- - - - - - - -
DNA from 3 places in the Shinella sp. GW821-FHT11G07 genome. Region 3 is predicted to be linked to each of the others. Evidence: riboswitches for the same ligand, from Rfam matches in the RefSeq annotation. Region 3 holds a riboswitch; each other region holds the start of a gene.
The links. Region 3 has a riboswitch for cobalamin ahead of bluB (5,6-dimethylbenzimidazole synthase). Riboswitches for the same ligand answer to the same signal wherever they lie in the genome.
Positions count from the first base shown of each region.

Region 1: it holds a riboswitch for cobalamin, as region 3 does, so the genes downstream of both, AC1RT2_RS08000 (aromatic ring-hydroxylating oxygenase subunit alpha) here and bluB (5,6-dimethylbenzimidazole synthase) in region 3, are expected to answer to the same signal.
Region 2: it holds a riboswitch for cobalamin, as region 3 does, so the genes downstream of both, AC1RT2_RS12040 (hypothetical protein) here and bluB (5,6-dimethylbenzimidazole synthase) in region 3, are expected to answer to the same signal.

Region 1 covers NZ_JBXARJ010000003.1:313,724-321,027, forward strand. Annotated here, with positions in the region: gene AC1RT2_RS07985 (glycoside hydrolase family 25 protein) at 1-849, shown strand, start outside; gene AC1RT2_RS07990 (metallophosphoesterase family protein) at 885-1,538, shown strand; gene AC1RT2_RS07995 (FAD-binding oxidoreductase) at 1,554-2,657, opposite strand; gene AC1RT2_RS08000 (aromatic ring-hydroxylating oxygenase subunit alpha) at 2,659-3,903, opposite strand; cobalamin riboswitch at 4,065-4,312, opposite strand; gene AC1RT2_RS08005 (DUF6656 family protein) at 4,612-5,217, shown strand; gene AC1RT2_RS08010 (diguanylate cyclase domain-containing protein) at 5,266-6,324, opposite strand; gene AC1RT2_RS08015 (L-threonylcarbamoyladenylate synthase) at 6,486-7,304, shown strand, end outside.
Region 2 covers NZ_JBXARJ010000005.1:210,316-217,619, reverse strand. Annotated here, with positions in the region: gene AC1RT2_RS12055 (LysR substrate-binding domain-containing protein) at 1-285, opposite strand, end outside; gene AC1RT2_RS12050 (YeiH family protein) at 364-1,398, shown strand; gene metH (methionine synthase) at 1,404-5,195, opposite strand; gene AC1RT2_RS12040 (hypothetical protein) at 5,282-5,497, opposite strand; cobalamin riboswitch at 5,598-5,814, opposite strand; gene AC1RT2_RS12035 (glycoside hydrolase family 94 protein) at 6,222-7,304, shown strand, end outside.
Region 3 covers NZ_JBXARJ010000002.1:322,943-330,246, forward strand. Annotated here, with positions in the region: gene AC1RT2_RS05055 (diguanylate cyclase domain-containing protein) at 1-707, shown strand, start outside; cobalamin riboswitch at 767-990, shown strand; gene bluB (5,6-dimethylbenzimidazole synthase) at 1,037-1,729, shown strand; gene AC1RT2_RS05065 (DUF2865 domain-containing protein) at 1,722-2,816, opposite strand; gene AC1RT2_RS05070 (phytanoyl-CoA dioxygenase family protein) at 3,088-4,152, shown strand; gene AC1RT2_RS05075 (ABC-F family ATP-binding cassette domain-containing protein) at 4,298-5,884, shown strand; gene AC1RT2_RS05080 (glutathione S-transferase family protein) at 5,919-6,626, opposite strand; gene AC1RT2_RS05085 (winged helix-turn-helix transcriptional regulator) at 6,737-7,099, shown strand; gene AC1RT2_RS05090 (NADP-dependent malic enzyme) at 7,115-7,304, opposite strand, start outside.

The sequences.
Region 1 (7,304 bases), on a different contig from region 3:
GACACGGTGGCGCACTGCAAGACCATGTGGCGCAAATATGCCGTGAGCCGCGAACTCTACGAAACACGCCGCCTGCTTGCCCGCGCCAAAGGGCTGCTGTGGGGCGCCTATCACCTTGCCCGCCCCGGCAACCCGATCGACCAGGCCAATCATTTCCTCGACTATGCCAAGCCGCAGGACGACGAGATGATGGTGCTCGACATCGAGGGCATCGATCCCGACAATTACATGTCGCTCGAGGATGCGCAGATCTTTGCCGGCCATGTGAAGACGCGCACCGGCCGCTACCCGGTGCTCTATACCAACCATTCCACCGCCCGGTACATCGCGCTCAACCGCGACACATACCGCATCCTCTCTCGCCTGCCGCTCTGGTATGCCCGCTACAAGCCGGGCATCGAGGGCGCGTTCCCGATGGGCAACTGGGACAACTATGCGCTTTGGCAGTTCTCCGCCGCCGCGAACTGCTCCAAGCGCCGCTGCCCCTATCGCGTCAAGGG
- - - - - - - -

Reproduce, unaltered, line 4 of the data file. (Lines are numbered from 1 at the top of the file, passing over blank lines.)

Region 1: it holds a riboswitch for cobalamin, as region 3 does, so the genes downstream of both, AC1RT2_RS08000 (aromatic ring-hydroxylating oxygenase subunit alpha) here and bluB (5,6-dimethylbenzimidazole synthase) in region 3, are expected to answer to the same signal.